I cannot understand the logic!

I have been using this site since April/Mayish of last year for Romanian. I look at the stat rankings when you go to the community page. I cannot understand how people have more words “known” than lingqs created during a given time period.

Isn’t the point of Lingq to first get exposure to the unfamiliar vocabulary? And then once you are comfortable enough reading the word without clicking on it you can move it to “known?”

But when I look at the stats, I seems people know more words than they are lingqing. Am I just not at that stage yet? Because it seems like no one is talking about it, not even Steve on his YouTube channel has mentioned this phenomena.

I could be totally wrong about this or missing some information and experience. What do y’all think?

Two users of LingQ reported that they’ve been using LingQ only as a words counter. For example one of them does ANKI flashcards, then he makes a list of learned terms and imports the list into LingQ as a lesson in which he marks all the words as known. This way you can have no linQs at all :slight_smile:

If you do a lot of reading outside LingQ then you’ll pick up a lot of words that you won’t bother turning into LingQs when you encounter them here.

1 Like

I move every word to known at first read. If I can’t recognise a word or phrase, I’ll copy/paste it into an excel document along with the translation. At the end of the day, I import it into Anki and learn it that way. So I don’t have lingqs. (only a few by misclick)

1 Like

Hello David,

First, it’s probably best to look at the “all time” numbers. Because one doesn’t always study in the same way, with the same intensity. Also sometimes one might want go over old material and, at other times, focus on new content.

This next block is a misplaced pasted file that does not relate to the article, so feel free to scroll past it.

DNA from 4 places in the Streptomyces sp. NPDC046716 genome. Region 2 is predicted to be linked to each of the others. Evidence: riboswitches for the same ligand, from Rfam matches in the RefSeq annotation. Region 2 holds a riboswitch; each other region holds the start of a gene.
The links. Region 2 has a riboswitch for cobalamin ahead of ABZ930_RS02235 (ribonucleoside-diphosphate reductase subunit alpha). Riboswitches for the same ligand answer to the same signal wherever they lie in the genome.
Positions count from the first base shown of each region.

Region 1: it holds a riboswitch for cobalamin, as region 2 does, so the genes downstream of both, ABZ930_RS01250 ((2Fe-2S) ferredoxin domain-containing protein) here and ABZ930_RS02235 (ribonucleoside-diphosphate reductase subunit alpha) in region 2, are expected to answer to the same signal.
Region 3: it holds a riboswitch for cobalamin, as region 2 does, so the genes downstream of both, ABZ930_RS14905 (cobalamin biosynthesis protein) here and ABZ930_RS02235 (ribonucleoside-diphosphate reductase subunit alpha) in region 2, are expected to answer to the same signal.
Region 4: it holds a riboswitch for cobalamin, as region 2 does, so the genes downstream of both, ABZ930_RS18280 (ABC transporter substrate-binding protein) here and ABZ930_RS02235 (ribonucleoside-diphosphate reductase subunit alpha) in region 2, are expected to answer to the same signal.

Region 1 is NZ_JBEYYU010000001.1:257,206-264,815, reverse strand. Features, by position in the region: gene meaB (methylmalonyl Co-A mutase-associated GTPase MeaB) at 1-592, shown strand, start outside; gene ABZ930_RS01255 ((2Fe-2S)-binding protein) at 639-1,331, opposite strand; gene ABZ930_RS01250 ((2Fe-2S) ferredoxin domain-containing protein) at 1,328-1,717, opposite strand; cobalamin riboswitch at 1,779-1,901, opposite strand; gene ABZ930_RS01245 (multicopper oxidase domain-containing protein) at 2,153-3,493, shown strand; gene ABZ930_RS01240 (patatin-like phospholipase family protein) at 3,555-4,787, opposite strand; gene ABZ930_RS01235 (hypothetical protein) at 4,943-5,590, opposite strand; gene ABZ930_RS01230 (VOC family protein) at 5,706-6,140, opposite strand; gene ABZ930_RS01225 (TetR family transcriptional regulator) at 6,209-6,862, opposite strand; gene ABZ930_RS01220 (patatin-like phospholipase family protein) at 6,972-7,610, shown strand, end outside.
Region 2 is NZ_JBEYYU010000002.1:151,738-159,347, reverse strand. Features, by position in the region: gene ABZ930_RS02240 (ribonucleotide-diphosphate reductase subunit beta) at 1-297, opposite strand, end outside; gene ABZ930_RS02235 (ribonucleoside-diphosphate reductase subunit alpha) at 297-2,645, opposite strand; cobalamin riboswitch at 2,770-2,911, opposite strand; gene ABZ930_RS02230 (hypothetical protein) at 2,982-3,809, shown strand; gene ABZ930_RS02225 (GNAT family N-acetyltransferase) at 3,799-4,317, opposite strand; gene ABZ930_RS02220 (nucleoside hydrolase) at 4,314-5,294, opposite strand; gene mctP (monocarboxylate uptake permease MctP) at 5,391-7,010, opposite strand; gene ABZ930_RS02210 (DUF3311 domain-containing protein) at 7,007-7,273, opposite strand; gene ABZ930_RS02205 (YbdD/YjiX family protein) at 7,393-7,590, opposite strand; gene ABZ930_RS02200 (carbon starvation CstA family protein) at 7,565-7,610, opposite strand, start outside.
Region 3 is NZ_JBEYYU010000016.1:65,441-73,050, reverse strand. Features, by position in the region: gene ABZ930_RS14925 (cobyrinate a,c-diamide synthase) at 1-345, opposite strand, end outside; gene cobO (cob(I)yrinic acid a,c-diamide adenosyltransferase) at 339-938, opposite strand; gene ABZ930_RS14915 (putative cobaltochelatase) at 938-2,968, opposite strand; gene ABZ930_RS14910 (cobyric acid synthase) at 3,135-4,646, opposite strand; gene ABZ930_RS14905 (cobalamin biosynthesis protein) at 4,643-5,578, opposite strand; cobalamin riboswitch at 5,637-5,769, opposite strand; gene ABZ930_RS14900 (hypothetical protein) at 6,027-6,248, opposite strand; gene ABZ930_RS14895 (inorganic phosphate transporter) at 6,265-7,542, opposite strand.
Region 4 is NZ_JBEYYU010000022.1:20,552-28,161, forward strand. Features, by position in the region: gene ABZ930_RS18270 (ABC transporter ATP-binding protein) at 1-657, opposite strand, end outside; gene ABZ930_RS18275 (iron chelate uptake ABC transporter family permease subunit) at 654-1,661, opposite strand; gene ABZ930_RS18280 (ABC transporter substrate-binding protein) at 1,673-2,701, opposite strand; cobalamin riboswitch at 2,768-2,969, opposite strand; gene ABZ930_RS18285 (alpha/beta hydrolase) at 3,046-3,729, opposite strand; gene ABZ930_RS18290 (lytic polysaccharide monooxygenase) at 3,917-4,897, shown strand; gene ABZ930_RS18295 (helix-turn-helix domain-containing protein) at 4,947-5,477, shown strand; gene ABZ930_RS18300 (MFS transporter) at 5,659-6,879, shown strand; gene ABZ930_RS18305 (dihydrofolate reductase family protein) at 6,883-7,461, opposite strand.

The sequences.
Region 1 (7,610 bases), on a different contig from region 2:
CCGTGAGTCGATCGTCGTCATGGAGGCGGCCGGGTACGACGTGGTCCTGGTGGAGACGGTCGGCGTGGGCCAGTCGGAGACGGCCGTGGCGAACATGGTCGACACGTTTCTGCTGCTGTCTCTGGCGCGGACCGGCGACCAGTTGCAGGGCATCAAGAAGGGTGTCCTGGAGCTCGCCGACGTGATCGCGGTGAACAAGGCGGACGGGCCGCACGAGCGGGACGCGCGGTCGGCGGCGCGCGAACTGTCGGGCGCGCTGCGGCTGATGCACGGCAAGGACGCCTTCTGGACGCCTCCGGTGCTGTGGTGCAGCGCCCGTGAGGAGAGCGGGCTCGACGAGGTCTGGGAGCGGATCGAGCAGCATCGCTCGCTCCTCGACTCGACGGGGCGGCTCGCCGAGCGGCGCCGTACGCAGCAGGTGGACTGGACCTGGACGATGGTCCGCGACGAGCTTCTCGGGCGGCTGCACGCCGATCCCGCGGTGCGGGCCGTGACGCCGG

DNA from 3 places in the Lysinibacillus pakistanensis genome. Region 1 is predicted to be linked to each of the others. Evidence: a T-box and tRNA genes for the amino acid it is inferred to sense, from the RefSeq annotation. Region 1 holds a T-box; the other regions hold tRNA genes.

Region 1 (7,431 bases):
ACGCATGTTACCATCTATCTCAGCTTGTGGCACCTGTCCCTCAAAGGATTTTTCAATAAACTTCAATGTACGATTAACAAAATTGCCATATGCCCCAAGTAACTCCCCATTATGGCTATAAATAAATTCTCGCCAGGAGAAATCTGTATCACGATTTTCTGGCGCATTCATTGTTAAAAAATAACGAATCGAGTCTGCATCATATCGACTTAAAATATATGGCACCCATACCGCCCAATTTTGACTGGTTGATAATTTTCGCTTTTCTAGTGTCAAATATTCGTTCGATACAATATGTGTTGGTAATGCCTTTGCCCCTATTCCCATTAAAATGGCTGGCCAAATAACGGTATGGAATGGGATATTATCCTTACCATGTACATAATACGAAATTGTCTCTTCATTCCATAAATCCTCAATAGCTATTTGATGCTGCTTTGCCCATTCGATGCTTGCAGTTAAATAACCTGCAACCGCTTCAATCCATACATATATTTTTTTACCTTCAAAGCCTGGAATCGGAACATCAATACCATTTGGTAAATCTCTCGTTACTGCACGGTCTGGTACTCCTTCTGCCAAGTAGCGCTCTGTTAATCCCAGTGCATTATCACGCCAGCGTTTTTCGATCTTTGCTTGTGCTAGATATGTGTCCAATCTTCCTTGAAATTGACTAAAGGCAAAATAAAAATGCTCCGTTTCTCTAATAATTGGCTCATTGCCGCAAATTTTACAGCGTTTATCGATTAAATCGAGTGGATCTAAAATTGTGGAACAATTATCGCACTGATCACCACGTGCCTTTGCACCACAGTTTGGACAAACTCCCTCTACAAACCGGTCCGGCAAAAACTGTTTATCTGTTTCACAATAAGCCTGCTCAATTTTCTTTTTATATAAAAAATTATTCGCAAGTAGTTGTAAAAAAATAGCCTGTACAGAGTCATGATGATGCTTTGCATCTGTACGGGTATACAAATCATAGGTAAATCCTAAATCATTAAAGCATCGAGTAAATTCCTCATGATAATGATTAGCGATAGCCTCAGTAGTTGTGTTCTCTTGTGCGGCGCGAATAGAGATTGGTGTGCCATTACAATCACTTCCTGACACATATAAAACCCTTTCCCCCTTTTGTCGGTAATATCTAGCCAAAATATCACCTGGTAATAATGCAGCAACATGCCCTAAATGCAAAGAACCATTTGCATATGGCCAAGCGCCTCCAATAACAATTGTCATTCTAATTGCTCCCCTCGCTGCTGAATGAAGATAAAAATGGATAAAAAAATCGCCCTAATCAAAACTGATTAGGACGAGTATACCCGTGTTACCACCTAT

I have couple of ideas how the discrepancy between words known and LingQs might arise:

  1. Word families vs. LingQ words
    See this random word “lăsa” and its inflections:
    Romanian verb 'lăsa' conjugated (link doesn’t work here, need to copy and paste)
    So, if you know one of these forms, there is a good chance you won’t have to create a lingQ when you encounter another form of the same word.
  2. Transfer vocabulary from related languages you already know, e.g. in the Romance language family

The situation changes when looking at a different language.
Let’s compare some numbers (from my statistics):
Words known:
Romanian: 18.792
Chinese: 22.478 (roughly the same level)
LingQs :
Romanian: 12.720
Chinese: 47.355 (!)

The reasons probably comprise:

  • no inflections in Chinese
  • I don’t know any other language that shares vocabulary with Chinese (Japanese or Korean might help), while I studied various Romance languages in the past; you can see this even more pronounced when you look at Steve’s stats
  • everything looks foreign, so I’d rather err on the side of caution when encountering a new word, while in Romanian I just trust myself to learn some words from context

Hope this helps.

1 Like

OOOO! (surprised Pikachu face). This makes so much sense. Words having inflections and multiple forms are basically the same. No matter what form they take, so they basically are “known.” Then having transfer of vocab from other languages and using reading material from outside of lingq would cause you to know many words by default.